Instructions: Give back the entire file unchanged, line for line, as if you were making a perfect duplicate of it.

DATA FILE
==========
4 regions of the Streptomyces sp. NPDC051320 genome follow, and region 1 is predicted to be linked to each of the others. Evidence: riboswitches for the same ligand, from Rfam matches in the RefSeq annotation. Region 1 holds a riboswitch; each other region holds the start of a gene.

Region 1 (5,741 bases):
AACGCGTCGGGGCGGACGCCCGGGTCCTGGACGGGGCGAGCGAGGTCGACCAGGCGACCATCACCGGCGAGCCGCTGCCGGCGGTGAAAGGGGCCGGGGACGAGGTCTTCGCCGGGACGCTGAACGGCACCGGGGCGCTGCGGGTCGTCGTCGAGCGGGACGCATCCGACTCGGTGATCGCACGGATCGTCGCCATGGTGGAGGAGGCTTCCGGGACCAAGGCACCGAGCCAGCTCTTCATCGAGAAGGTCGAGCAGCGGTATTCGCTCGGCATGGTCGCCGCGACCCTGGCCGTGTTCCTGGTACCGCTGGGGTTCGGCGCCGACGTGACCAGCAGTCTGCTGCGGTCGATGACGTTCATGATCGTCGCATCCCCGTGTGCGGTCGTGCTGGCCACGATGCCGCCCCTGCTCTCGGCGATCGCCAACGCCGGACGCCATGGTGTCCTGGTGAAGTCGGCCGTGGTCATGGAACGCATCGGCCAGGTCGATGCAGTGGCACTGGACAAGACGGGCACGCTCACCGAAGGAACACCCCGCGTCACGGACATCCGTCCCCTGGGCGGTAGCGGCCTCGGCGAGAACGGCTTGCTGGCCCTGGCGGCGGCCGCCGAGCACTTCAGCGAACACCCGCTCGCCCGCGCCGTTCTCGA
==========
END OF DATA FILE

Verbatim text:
4 regions of the Streptomyces sp. NPDC051320 genome follow, and region 1 is predicted to be linked to each of the others. Evidence: riboswitches for the same ligand, from Rfam matches in the RefSeq annotation. Region 1 holds a riboswitch; each other region holds the start of a gene.

Region 1 (5,741 bases):
AACGCGTCGGGGCGGACGCCCGGGTCCTGGACGGGGCGAGCGAGGTCGACCAGGCGACCATCACCGGCGAGCCGCTGCCGGCGGTGAAAGGGGCCGGGGACGAGGTCTTCGCCGGGACGCTGAACGGCACCGGGGCGCTGCGGGTCGTCGTCGAGCGGGACGCATCCGACTCGGTGATCGCACGGATCGTCGCCATGGTGGAGGAGGCTTCCGGGACCAAGGCACCGAGCCAGCTCTTCATCGAGAAGGTCGAGCAGCGGTATTCGCTCGGCATGGTCGCCGCGACCCTGGCCGTGTTCCTGGTACCGCTGGGGTTCGGCGCCGACGTGACCAGCAGTCTGCTGCGGTCGATGACGTTCATGATCGTCGCATCCCCGTGTGCGGTCGTGCTGGCCACGATGCCGCCCCTGCTCTCGGCGATCGCCAACGCCGGACGCCATGGTGTCCTGGTGAAGTCGGCCGTGGTCATGGAACGCATCGGCCAGGTCGATGCAGTGGCACTGGACAAGACGGGCACGCTCACCGAAGGAACACCCCGCGTCACGGACATCCGTCCCCTGGGCGGTAGCGGCCTCGGCGAGAACGGCTTGCTGGCCCTGGCGGCGGCCGCCGAGCACTTCAGCGAACACCCGCTCGCCCGCGCCGTTCTCGA